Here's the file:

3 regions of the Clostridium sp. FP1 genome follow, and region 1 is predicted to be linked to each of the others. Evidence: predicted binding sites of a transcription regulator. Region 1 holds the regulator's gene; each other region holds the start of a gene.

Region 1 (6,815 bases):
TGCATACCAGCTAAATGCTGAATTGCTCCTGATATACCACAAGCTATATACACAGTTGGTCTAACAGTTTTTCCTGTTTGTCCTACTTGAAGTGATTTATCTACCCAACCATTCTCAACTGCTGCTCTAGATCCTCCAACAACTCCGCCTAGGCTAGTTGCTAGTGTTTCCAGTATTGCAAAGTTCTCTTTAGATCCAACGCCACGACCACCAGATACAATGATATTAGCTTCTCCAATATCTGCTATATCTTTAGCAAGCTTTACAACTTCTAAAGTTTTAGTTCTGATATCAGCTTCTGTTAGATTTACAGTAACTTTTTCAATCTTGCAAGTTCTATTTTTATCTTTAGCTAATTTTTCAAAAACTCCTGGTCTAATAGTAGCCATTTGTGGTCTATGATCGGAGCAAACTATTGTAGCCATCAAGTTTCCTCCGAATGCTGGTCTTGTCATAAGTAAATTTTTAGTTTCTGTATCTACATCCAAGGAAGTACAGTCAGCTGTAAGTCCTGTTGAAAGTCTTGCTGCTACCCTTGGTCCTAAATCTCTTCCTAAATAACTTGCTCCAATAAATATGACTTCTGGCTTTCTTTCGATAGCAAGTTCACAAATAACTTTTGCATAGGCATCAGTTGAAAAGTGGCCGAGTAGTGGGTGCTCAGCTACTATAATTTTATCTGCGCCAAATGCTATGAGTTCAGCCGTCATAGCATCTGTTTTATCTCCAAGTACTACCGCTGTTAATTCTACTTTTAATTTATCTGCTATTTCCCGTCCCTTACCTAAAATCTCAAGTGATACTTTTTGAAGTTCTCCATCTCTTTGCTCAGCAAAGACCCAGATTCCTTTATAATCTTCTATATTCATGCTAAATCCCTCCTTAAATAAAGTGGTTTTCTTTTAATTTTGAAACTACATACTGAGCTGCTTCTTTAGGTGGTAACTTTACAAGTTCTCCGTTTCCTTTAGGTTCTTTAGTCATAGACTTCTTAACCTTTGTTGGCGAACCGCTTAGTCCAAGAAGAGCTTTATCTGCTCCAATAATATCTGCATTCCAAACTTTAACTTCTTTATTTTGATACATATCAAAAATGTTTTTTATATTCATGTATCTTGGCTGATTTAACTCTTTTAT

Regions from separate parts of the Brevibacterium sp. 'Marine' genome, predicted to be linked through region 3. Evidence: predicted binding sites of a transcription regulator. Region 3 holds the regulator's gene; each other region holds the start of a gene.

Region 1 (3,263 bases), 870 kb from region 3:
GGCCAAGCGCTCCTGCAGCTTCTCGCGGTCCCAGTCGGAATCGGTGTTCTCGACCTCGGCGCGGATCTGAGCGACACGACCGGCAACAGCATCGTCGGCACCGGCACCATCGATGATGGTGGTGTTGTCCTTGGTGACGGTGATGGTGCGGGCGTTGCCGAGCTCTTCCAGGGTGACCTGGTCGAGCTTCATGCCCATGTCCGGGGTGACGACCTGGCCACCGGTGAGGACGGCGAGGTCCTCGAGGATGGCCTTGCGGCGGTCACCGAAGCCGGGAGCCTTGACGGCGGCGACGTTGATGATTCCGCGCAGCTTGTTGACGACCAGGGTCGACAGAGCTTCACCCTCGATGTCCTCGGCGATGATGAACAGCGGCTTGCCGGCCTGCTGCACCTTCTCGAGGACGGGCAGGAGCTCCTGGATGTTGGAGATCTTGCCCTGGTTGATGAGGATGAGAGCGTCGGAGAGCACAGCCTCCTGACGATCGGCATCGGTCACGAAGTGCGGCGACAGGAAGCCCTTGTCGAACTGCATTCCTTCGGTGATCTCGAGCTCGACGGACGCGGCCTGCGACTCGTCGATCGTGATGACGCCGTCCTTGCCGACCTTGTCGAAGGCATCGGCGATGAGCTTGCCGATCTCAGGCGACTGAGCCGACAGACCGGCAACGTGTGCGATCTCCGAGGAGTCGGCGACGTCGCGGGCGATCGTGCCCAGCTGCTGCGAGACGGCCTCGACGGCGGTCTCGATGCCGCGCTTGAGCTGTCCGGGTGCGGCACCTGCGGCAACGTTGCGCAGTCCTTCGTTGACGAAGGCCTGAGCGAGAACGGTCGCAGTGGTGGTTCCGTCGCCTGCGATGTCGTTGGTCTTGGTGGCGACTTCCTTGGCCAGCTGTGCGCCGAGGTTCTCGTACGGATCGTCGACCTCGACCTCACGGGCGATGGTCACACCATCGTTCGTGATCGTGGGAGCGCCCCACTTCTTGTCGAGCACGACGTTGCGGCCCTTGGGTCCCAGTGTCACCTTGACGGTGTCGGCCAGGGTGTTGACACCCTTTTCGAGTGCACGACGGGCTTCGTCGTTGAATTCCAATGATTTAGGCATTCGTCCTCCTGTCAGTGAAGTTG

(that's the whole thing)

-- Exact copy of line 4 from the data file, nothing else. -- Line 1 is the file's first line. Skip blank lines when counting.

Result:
Regions from separate parts of the Brevibacterium sp. 'Marine' genome, predicted to be linked through region 3. Evidence: predicted binding sites of a transcription regulator. Region 3 holds the regulator's gene; each other region holds the start of a gene.